Too Much Icing: Romance-Love Dichotomy

I do not seek for a romantic relationship. I want a lasting one.

I could be the most romantic person you have never met. I could plan out the most heart-melting proposal, organize the perfect honeymoon, fantasize about my dream wedding, but I do not strive for a romantic relationship.

We treat romantic love like a gateway to happiness. Or an exciting trip that we’ve been waiting for our whole life. This kind of love must have a blazing passion to achieve the bliss of the moment. Romance could have lust, jealousy, pain, and spark. Love only has love.

Some people dive into relationships because they want to experience the feeling of being loved. They cling to the other person because they complete them. They’ll die without the other. They seek happiness from each other. They embrace the fun, the warmth, and the heat until it fades away. Some get bored, some find another one, and some simply don’t feel it eventually.

This subfield of love is driven by our desires. Some would call it selfishness. Heck, that isn’t love at all! Other people invest in these relationships because they can get something out of it. It has a hidden, unconscious motive that none of us care to admit. They want to receive attention, acceptance, gratitude, and safety. And when their lover does not give what they want, expect the relationship to pummel down like a missile directed to their hearts. They look for sparks, hoping they could get fireworks. But after the grand explosion, the climax, it all disintegrates into darkness.

We often forget that love is something we should see in everything, not just with our partner. It is the genuine things we do for the sake of other people. The pure things of this world. We limit ourselves in thinking that love is romance. And when romance is gone, so is love.

Others might argue that romance is a tool to show affection and love, and I concede that. It is essential to express one’s devotion to their partner in various ways. Unfortunately, some people have mistaken romance for love. And as a result, they lose sight of love in the process.

On the one hand, romance could falter and still have love. It isn’t a requirement, but it is a result of love. Not the other way around. You see, when the thrill of a relationship starts to subside, we tend to feel unimportant. We get bored. We become unhappy. We break up, thinking that the other person isn’t of use to our life, and then fill our hearts with bitter and remorse, thinking that we have given all our love and have not received anything in return. But in reality, you did not love the right way. You just “romanced” yourself out of love.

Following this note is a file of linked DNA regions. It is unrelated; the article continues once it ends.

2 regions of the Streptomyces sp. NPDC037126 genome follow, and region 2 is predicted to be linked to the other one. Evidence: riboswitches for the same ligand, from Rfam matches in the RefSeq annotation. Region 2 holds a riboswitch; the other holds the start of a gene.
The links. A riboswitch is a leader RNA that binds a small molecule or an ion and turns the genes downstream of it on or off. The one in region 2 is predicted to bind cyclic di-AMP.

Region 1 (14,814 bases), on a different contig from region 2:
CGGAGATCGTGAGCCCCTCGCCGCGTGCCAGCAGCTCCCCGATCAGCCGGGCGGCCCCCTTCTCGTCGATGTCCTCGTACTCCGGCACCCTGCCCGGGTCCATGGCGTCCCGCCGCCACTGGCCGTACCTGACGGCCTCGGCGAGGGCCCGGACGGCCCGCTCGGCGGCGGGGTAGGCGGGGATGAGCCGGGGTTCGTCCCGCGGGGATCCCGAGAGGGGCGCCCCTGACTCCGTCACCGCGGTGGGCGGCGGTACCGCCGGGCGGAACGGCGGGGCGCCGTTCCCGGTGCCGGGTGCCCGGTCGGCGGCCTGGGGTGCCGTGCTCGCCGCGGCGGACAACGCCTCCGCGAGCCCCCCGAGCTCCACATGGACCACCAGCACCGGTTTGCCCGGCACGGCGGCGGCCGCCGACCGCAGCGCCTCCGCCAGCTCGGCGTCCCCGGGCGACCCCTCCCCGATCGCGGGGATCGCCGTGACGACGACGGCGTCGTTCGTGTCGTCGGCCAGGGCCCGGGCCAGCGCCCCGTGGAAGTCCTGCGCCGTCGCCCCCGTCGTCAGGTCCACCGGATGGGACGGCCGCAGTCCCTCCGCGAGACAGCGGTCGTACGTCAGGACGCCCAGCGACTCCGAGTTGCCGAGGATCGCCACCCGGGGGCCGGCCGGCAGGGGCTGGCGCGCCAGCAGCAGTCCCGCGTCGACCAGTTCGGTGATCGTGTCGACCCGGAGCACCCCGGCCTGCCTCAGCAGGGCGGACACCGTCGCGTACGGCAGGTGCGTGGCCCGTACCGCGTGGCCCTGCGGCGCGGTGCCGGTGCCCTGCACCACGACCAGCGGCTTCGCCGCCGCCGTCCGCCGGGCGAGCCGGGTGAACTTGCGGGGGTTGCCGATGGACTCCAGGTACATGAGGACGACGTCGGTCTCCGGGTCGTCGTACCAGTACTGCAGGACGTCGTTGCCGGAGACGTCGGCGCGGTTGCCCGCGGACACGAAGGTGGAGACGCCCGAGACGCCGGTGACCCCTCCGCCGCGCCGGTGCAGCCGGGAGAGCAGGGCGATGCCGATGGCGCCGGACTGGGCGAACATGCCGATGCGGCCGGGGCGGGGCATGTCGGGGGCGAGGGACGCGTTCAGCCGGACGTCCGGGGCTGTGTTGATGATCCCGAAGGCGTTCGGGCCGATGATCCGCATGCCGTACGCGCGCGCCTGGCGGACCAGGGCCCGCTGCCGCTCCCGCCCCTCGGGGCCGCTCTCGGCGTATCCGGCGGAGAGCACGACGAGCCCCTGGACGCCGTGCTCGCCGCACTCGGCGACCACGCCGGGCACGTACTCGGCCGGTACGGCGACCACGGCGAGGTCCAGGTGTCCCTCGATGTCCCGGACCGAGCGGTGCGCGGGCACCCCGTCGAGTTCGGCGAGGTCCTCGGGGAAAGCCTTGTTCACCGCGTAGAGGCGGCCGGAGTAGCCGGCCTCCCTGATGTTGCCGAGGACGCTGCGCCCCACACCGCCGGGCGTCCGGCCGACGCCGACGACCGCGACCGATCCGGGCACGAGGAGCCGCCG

The truth is, you will get bored. You will be rejected. You will be alone at times. But that shouldn’t matter if you have your heart fixed on the most beautiful thing on Earth: love. Once you love, you become selfless. You become satisfied by seeing your loved one happy. You smile at the right things they do, and become proud of them. You feel great because you helped them achieve their goals. You supported them through thick and thin. You hope for the best. You let go and move forward. By doing this, you receive love from yourself.

This is why I do not seek romance. I seek love and give love. Romance comes eventually. I want to live my life and have someone who has their own life ahead of them too, like parallel lines that extend in the same direction, without intersecting one another. Both of us could walk different paths but still arrive at the same destination.

Cliche as it sounds, we must first establish ourselves before finding someone we’d want to live our lives with. We don’t actually need to find that person; we just have to bump into them while running our own path.

Romance between lovers is simply an icing on a cake. It’s really not important, but it is the first thing that people would be attracted to. Similarly, I don’t need anyone to send me flowers, go on dates with, or celebrate a monthsary with. That could be a bonus, and I would like that, too. But I want to do something that really matters. I want to see beyond what others have overlooked. I want to meet a person who has the same goals and visions as I do. I want to do good things and make the world a better place with that person. I want a relationship founded on genuine love, trust, familiarity, principles, and friendship. I want a relationship that will last forever.

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